Tag Archives: food

What I’ve learned so far from Intermittent Fasting

I was hosting my husband’s 40th birthday party last month when the gf of one of my oldest high school friends told me that said old friend was not drinking that night. He was intermittent fasting to prepare for what I think is now his third marathon.

Intermittent fasting had come across my radar recently in my search for a diet that would help me to shed pounds without feeling like I was starving myself or giving up something I love to eat forever. So I was intrigued to learn that someone I knew was already doing it. It motivated me to learn more about it. There’s quite a bit of really useful simple info about it on the internet. And simplicity is what I think has allowed me to stick with it for almost two weeks straight now.

Continue reading What I’ve learned so far from Intermittent Fasting

Orange You Glad it’s Winter?

It’s not lost on me that ever since 2014,  when warm orange became one of my top favorite colors, I began to notice it everywhere. It doesn’t matter where I see it, nature, clothing, culture corporations, fashion, logos, it always makes me feel good. And food of course is no exception.

One of my favorite things to do is get a good sized Butternut squash from the supermarket, peel it’s pale skin and cut it into thick cubes by hand. I enjoy this process because I love to see the deep orange color inside reveal itself. I feel similarly about cutting into avocados, since green was my first favorite color as a young person and I can spot a shade of avocado green anywhere. I’ve been on a Butternut squash craze since the beginning of last year. It’s just such a good winter food, so versatile and filling and comforting. And it’s been scientifically proven that the color of foods affects our well being as well as your cells. So when I cut into butternut squash, I’m aware that the color starts to affect my senses before my taste buds.

Outside of baking and roasting, I haven’t been super creative with butternut squash but this winter I plan on pushing myself into more challenging recipes. Last night I roasted cubes of butternut squash to go along with a Bulgar wheat salad I made from the grain that had soaked overnight. The last time my mom visited us, she left a large bag of Bulgar in the cabinet. She used to prepare this a lot for us a lot for us and it’s also very easy to make. I achieved a taste practically identical to the recipe my mom used and I was really pleased about that. I can’t believe it’s taken me so long to try it myself. It’s so simple to make and right now, in terms of improving my intake of real food, simple is what I’m going for.

The other great thing about Butternut squash is how long it keeps. We’re unfortunately notorious for letting vegetables we forgot we had rot in the fridge, particular the green leafy ones (Sad face). But a container of cubed butternut squash will last for days in the fridge. I’ve had squash sit for weeks on the living room table and it’s always perfectly preserved when I decided to cut into it. Winter squash has to be tough on the outside to protect it’s softer center for weeks at a time. Squash is kind of like winter itself. Although it feels and appears barren and unyielding from the outside, all the good stuff is still around, it’s just turned inward, being protected, energizing and preparing…

I hope you’re feeding  own inner and outer warmth during these cold days. We’re all going to need it.

Master Chef Jr. Makes my Ovaries Ache

My husband and I have been hooked on Master Chef Jr. since its first season last year. It’s one of the few shows we actually watch together and try to never miss. We also watch Master Chef and have viewed all 8 seasons of Cake Boss on Netflix streaming. Obviously we love food but we also love the technique, creativity and science that go into making delicious dishes. But on Master Chef Jr., it’s something extra.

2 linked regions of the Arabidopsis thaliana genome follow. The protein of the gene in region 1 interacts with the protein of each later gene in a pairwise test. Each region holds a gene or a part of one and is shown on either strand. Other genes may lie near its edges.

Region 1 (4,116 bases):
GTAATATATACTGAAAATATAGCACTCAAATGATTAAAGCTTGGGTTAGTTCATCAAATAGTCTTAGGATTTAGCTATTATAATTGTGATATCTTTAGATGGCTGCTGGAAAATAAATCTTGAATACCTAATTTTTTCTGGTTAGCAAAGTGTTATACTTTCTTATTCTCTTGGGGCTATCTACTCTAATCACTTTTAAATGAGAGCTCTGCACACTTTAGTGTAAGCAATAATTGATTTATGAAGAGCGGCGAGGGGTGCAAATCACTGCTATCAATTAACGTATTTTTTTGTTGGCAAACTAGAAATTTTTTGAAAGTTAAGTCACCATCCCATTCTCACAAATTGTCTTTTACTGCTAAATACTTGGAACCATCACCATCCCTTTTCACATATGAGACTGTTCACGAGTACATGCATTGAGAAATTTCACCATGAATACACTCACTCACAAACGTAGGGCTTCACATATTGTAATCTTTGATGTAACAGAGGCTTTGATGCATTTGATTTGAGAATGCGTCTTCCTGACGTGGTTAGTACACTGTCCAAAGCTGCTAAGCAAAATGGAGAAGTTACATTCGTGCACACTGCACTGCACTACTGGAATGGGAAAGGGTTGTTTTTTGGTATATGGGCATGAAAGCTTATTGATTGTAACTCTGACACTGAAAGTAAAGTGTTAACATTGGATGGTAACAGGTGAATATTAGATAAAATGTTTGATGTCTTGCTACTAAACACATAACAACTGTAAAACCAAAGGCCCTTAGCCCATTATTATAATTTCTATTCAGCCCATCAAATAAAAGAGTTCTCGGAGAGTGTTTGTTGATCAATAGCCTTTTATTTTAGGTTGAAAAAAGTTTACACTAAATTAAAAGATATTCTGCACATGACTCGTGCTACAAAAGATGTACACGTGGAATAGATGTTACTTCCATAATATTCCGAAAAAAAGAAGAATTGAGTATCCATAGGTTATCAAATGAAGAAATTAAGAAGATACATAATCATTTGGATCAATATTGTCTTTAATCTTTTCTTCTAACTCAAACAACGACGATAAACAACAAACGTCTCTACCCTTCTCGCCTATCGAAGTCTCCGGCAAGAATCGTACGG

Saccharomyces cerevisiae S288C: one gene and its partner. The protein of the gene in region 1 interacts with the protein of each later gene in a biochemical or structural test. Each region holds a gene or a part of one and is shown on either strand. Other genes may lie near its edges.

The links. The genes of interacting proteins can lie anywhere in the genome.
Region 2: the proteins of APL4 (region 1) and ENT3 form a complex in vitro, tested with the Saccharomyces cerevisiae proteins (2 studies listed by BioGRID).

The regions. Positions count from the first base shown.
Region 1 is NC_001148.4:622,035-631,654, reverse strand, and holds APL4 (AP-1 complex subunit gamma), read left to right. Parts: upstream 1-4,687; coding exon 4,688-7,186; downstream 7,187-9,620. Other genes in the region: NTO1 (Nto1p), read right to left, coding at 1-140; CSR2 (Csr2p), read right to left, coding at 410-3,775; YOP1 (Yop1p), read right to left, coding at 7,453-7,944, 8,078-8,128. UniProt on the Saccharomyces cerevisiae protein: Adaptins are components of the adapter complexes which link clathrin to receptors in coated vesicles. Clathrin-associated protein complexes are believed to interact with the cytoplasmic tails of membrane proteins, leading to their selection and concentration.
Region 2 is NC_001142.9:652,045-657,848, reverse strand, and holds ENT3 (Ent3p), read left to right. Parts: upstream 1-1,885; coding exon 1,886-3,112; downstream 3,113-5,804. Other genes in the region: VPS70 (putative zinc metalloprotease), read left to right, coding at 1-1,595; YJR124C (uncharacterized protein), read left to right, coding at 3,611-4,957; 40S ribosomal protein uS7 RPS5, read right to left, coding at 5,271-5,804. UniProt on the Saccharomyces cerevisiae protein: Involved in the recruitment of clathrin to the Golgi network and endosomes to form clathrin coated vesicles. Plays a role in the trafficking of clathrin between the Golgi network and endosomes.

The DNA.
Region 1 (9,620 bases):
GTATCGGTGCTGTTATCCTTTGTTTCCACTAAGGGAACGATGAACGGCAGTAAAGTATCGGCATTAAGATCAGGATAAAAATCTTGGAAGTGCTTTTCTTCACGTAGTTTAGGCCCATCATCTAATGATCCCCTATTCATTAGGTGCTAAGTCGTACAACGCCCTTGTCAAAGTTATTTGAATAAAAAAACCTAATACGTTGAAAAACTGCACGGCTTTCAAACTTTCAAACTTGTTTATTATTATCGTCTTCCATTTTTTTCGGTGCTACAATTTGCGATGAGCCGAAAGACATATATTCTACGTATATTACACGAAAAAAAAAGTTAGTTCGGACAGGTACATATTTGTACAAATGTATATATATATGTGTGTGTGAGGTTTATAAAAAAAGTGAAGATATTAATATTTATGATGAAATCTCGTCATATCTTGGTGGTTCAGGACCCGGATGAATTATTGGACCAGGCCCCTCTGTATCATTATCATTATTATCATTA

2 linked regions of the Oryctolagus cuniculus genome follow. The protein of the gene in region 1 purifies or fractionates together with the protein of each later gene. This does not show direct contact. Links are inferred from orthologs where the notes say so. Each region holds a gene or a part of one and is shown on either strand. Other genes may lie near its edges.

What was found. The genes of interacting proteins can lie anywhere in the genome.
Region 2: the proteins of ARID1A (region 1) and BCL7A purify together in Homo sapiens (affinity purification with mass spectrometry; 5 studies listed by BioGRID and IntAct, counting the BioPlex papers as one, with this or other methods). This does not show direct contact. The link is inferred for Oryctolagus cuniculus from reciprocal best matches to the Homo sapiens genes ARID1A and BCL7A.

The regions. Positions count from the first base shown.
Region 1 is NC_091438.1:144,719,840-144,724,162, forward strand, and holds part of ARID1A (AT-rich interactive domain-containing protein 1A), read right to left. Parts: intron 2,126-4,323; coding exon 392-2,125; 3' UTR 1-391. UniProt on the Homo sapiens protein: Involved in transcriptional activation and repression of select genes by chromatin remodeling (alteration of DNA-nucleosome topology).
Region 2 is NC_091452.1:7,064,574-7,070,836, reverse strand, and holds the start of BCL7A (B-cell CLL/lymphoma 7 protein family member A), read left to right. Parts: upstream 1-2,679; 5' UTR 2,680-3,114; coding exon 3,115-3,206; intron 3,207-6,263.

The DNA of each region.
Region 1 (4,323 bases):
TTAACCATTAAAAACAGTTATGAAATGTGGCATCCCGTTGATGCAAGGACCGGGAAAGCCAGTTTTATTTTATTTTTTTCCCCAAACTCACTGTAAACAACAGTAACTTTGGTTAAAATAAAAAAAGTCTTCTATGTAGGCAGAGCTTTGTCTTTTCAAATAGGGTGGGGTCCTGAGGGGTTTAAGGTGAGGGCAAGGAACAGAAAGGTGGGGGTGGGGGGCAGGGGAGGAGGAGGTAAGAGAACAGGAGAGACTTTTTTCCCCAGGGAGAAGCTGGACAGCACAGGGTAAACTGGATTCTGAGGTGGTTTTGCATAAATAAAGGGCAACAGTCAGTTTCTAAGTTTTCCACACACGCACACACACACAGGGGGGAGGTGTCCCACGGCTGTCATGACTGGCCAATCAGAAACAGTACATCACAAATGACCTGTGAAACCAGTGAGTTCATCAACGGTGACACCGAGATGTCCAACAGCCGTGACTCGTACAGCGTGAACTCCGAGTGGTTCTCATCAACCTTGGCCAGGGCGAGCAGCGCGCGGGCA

It’s the kids.

They are so full of excitement and ideas and kindness and support for one another, that it just makes my heart melt. They have such discipline, sophistication, manners, confidence and candor, that it fills me with hope. They’ve only aired the first episode and already there’s so much to talk to consider.

Does Oona age 9, wrinkle her nose under pressure because it’s a nervous tick or is it strategic because she’s so gosh darn adorable?

During a pressure cooker challenge, Abby age 8, attempted to lift an appliance that was almost as big as she was. One of the other kids helped her get it to her table. Already, I’m tearing up.

When they ran around the pantry collecting ingredients for the challenge, Sean age 12, could barely carry his basket. Chef Ramsay helped him out there. They should probably get them shopping carts.

When Isabella age 12, started crying because her dish was found to be undercooked and poorly executed, all the kids and I mean all of them rallied around her with words of support and kindness. Even Ramsay was teary eyed.  Oh my God. My heart.

Even grumpy ass Bastianich appears to be a nicer person when he’s judging MCJ. The kids repeatedly disarm him and he actually breaks out in these big uncontrollably genuine smiles. All the ice just melts. All of the judges are continuously blown away at the sophistication, authenticity, innovation, expertise, and killer plating styles of these gifted children and you can see it on their faces.

Occasionally the camera will pan around the room while the judges are explaining something and you’ll see them with their little heads peeping over their counters or with their chins resting on their hands all eager and beaming with anticipation. They complement each other all the time and they own up to their mistakes as well as their strengths.

“I think I have a pretty awesome palette.”

“My dish was too spicy”

“Her dish looks really good”


I need to pop out a Master Chef. LOL!!